When we think about intimate relationships, we usually think about intimacy between two people. And it’s pretty normal to find it challenging to allow others see us as we truly are – faults and all.
However, there’s another type of intimacy that can be just as difficult for some – something called self-intimacy. This is about making time to reflect on who you are, where you’ve been, and where you’re going.
It also helps you reconnect with the person you are when you show up in relationships. Ever asked yourself the question, “Am I someone that I’d want to be with?” If not, maybe you should.
Making time for healthy solitude gives you space for honest self-assessment as well as self-acceptance ... even for past choices you now wish you hadn’t made.
How do you make time to do something that others might consider self-indulgent? Well, one good habit that encourages healthy solitude is taking a daily reflective walk –whether you log ten thousand or a few hundred steps in your trek.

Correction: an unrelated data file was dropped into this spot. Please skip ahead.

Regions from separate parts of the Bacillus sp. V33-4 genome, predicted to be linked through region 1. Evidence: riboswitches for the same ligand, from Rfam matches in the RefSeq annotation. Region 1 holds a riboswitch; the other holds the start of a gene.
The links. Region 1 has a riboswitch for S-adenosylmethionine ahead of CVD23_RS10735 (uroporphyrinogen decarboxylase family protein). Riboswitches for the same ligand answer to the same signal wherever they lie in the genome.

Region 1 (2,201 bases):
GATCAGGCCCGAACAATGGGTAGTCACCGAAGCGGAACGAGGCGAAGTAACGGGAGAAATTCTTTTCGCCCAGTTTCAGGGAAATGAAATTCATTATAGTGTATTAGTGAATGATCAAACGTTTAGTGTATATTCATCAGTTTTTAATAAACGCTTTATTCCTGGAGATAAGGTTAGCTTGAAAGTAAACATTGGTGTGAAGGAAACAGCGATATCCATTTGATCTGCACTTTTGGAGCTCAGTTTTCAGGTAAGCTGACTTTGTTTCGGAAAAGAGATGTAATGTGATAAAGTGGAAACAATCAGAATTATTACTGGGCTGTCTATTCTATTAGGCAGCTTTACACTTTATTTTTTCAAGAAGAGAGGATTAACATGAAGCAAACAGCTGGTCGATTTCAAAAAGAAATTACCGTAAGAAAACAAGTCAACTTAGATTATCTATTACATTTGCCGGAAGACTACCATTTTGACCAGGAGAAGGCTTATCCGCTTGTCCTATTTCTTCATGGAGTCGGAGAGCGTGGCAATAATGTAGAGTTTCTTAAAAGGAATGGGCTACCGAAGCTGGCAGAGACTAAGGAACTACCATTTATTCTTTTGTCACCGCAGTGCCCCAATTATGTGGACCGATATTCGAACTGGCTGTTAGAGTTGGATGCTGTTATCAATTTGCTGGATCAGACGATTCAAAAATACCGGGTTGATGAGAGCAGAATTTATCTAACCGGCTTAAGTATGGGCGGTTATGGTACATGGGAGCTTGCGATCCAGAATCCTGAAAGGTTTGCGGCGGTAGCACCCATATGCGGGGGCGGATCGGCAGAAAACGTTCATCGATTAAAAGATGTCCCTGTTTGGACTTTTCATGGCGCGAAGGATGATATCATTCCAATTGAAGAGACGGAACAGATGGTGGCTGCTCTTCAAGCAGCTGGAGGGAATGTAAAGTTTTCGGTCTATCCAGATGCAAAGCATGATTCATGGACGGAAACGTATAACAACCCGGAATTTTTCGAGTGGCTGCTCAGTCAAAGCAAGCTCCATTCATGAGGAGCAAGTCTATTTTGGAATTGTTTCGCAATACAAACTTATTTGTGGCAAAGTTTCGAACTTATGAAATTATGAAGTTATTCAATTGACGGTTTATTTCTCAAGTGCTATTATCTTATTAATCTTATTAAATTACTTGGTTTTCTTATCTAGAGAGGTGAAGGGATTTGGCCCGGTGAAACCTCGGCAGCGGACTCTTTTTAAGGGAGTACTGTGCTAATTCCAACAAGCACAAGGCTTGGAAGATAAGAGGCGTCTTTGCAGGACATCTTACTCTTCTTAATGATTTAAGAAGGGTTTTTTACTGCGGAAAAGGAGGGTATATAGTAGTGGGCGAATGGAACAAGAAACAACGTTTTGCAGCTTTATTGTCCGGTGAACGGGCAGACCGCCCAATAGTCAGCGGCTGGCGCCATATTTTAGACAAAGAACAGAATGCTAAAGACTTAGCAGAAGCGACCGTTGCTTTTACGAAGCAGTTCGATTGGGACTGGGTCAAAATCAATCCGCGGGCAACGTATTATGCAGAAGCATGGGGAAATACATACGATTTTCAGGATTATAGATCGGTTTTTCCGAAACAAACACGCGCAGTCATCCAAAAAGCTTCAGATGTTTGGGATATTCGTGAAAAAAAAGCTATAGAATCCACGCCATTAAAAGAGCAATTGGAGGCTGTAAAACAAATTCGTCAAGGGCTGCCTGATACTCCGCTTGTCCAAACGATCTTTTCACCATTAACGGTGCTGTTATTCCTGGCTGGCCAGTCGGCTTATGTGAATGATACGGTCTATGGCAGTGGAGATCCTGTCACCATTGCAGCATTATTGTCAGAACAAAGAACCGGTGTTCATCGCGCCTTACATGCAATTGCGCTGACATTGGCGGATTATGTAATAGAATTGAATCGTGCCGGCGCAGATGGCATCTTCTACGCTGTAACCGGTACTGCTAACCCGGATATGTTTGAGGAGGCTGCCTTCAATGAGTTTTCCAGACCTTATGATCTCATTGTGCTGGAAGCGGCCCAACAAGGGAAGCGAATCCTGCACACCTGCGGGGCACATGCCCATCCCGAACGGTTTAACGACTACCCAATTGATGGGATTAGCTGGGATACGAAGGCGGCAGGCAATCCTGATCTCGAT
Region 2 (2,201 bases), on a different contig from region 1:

Another opportunity is found at the beginning or end of your work day. Get to work a little early or stay a little late. Using this space for quiet self-reflection can help you identify the goals that are truly worth your pursuit. Creating a space for journaling also provides a dedicated opportunity to turn over the rocks and stones of daily life to see what’s hidden underneath or building up within.
As technology and the tasks of daily living grow increasingly intertwined, making time for healthy solitude becomes increasingly important for making sense of our place on this rapidly developing planet.
I’m Suzanne Degges-White, and that’s my perspective.